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From Phil Steitz <phil.ste...@gmail.com>
Subject Re: [math] Restoring IAE to MathUtils#binomialCoefficient methods
Date Sun, 01 May 2011 15:11:00 GMT
On 5/1/11 3:48 AM, Gilles Sadowski wrote:
> On Sat, Apr 30, 2011 at 10:53:30PM -0700, Phil Steitz wrote:
>> On 4/30/11 4:33 PM, Gilles Sadowski wrote:
>>> On Sat, Apr 30, 2011 at 09:10:08AM -0700, Phil Steitz wrote:
>>>> Converting some of my code to use trunk, I discovered that the
>>>> binomialCoefficient methods no longer throw IllegalArgumentException
>>>> when parameters are invalid.
>>> The consensus was a singly rooted hierarchy ("MathRuntimeException").
>>> The advantage being commonly agreed on was to offer the "map" functionality
>>> for adding messages and context information.
>> I guess I misunderstood and after really seeing the consequences in
>> my own code, I am going to have to ask that we reopen that
>> discussion - i.e., I would like us to throw IAE and other standard
>> exceptions where appropriate, as in this case, as we have up to and
>> through 2.2.  I know I said before that I did not see this as worth
>> arguing about, but I really think this change is a bad API design
>> decision that will cause needless hassle and surprising RTEs for
>> users upgrading to the new version.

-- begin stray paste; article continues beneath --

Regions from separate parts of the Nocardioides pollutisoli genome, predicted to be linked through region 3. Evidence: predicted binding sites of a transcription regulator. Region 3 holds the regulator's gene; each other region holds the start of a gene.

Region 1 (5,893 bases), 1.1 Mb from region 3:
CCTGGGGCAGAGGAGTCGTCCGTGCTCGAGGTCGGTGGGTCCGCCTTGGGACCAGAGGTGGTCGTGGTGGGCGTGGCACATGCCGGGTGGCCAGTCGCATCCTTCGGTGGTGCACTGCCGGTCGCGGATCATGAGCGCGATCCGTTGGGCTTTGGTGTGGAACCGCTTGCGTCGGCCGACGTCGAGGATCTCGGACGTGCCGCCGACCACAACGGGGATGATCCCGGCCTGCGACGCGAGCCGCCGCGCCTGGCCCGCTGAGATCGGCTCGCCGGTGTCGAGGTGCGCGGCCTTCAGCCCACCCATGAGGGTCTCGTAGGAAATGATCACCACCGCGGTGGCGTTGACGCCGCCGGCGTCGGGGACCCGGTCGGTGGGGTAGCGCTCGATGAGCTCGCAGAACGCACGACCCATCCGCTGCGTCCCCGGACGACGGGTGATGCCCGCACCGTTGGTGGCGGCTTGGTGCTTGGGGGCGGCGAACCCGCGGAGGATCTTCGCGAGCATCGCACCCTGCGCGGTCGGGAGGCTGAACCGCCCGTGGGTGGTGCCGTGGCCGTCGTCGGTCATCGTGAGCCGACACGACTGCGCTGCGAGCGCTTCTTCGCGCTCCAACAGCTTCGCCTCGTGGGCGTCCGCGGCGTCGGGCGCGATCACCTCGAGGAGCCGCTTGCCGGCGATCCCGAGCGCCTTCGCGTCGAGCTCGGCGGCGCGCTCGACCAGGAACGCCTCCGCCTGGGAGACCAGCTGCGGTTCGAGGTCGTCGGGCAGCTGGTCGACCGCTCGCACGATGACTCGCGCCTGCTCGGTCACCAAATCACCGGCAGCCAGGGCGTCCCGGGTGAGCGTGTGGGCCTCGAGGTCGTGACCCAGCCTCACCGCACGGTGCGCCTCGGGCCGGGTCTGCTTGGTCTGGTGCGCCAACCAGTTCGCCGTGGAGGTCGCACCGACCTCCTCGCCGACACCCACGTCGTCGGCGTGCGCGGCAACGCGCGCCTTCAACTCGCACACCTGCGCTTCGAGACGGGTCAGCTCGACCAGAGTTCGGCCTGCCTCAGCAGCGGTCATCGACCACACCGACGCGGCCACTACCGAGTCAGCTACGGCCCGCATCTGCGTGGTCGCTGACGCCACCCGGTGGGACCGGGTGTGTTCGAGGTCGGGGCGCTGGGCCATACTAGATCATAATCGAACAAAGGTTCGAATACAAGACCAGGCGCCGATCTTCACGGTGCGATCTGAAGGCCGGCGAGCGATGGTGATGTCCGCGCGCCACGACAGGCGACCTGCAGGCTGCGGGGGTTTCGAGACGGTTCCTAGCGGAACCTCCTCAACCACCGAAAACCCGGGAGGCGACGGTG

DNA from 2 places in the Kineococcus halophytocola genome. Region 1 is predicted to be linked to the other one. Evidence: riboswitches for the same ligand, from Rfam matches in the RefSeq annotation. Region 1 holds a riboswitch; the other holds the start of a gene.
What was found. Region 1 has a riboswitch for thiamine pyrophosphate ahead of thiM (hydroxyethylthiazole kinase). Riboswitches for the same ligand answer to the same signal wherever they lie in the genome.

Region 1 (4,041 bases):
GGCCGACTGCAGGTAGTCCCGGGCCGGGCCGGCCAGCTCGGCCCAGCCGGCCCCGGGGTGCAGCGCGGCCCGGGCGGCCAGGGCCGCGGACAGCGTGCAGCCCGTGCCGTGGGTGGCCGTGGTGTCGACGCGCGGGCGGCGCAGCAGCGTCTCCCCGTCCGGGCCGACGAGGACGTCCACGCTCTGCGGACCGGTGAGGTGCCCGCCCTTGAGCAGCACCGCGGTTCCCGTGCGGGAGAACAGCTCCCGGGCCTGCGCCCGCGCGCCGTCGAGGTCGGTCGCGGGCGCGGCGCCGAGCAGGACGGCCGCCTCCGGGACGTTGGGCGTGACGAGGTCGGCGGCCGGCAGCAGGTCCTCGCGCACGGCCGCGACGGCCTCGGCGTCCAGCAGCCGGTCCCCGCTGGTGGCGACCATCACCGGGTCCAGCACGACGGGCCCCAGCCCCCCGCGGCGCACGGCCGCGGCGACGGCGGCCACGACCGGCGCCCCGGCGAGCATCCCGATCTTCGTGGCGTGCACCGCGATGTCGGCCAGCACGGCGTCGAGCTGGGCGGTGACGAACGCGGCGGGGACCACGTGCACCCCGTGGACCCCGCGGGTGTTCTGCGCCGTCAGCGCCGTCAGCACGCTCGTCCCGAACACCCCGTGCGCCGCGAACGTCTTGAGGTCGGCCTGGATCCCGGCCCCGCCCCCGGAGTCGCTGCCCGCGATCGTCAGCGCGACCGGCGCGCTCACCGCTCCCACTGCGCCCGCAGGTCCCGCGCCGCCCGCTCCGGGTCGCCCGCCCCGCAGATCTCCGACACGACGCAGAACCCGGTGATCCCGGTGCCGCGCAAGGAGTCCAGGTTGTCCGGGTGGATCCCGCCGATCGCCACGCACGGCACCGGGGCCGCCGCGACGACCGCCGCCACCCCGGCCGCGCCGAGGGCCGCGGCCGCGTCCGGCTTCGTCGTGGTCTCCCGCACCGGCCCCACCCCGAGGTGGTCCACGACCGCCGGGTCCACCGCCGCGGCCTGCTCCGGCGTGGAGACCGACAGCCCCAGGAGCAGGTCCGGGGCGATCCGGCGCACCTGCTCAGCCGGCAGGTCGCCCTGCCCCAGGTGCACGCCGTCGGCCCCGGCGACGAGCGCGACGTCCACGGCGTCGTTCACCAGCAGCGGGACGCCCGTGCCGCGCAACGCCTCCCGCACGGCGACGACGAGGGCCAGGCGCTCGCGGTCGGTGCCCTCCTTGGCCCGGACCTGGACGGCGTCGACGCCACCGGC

> I'm astonished, and for the time being, will refrain from other comments.
>
>>>> The javadoc asserts that
>>>> MathIllegalArgumentException will be thrown in these cases, but that
>>>> is not correct,
>>> I don't understand; the code for "checkBinomial" can throw
>>> "NumberIsTooLargeException" or "NotPositiveException" and they are
>>> subclasses of "MathIllegalArgumentException".
>>>
>> Sorry. my mistake.
>>>> since what is actually thrown now can differ
>>>> depending on the parameter problem
>>> That's a feature, naturally: Different problem, different exception.
>>>
>> That's where I disagree.  I see zero value added and in fact
>> confusing complexity introduced by these exceptions.  When you ask
>> for B(n,k) where k is not less than or equal to n, a standard IAE
>> with a message that says precisely that (which the current message
>> does) is clear and *better* that a "NumberIsTooLargeException". 
>> What number?  I guess it must be k?  To figure it out you have to
>> look at the exception message, which is *exactly the same message*
>> that the old code reported.  If we really think we need to
>> specialize and report different exceptions for every precondition
>> violation (which I do not agree with), then these exceptions should
>> be meaningful in the context of the API that is using them.  So
>> here, for example, we would have to throw something like
>> "CombinationSizeTooLargeForSetException." 
> Then, we do _not_ disagree _now_. From the start, I stated that a consistent
> design would be to define a specific exception for each specific that must
> be reported, especially if it must contain complex functionality like
> localization.
> IIRC, either you or Luc (or both) did not want a large number of exceptions.
> To keep the number down, we reuse less specific exception types (like
> "NumberIsTooLargeException" in several contexts) and rely on the message(s)
> for context information. Nothing lost from the previous situation (when one